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Critical Thinking

This guide is designed to help learners improve critical thinking skills.

Fake News: What is it?

Fake News
Propaganda or false and often sensational journalism, characterised by exaggerated headlines, that is presented as serious news and that intends to mislead readers. The rise in the popularity of social media sites as news sources has been attributed as a cause of the proliferation of fake news. The term itself is often misappropriated to describe legitimate, fully researched, fact-based news that is unpopular with certain people, groups and political leaders. See also post-truth; truthiness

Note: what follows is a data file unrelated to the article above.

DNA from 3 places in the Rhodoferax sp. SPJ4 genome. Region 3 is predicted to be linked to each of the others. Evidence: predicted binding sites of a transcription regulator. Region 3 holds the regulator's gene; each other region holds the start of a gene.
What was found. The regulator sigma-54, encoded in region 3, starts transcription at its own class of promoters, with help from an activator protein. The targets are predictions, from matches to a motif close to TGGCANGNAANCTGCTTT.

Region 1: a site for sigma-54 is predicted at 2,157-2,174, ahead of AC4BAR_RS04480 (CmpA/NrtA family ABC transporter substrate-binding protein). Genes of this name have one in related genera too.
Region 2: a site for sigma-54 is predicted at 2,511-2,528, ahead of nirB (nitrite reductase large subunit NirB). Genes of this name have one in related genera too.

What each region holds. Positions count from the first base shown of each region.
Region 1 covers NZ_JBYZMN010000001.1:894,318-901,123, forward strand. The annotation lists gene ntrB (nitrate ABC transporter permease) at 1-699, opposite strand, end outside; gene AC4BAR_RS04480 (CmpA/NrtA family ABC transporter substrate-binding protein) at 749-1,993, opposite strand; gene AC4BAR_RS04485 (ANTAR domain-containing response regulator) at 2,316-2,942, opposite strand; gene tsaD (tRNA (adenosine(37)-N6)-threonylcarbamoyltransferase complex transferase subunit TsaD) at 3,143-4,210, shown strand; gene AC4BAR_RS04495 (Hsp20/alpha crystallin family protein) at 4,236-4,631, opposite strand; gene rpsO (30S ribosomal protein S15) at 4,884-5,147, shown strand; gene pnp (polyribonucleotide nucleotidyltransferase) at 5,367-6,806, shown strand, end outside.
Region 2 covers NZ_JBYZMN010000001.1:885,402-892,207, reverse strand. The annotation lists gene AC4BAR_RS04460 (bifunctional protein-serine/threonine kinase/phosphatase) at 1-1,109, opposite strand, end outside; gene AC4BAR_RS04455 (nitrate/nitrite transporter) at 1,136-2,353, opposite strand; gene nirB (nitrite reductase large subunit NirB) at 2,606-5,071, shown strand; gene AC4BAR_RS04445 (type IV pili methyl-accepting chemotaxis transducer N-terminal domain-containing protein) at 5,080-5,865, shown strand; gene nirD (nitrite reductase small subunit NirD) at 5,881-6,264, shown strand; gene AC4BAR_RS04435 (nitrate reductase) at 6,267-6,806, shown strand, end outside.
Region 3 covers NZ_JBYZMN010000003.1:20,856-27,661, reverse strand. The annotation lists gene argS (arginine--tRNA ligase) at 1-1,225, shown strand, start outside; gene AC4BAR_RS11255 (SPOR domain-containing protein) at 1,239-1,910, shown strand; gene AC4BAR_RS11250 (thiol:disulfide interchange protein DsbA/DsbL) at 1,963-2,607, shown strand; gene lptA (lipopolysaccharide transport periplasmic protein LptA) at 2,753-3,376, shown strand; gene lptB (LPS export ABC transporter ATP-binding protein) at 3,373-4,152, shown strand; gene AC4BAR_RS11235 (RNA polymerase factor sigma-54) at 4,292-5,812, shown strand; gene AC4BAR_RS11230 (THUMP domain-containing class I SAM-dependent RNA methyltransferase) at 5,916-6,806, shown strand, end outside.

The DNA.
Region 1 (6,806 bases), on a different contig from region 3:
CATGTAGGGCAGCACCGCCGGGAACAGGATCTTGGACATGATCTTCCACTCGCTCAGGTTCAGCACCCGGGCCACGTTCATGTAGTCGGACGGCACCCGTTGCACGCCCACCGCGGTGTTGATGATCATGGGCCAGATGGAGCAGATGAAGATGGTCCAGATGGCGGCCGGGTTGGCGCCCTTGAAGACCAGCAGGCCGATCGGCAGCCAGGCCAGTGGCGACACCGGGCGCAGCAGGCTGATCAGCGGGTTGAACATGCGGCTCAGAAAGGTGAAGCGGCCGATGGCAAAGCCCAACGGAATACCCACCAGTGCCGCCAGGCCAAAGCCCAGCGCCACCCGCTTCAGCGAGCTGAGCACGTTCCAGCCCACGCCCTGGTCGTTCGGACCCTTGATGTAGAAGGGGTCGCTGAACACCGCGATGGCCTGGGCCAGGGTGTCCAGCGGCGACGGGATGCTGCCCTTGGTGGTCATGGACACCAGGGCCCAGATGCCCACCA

Why Do Our Brains Love Fake News?

Different Types of Fake News

  • Pure fake news sites use fabricated stories to lure traffic, encourage clicks (click bait), influence or profit using intentionally deceptive, but highly intriguing, often sensational information.
  • Hoax sites also share false information with the intention to trick readers/viewers
  • Satirical sites present news with a comical, often exaggerated spin
  • Born digital images and edited images alter and often misrepresent visual reality

Valenza, J. (2016, November 26). Truth, truthiness, triangulation: A news literacy toolkit for a "post-truth" world.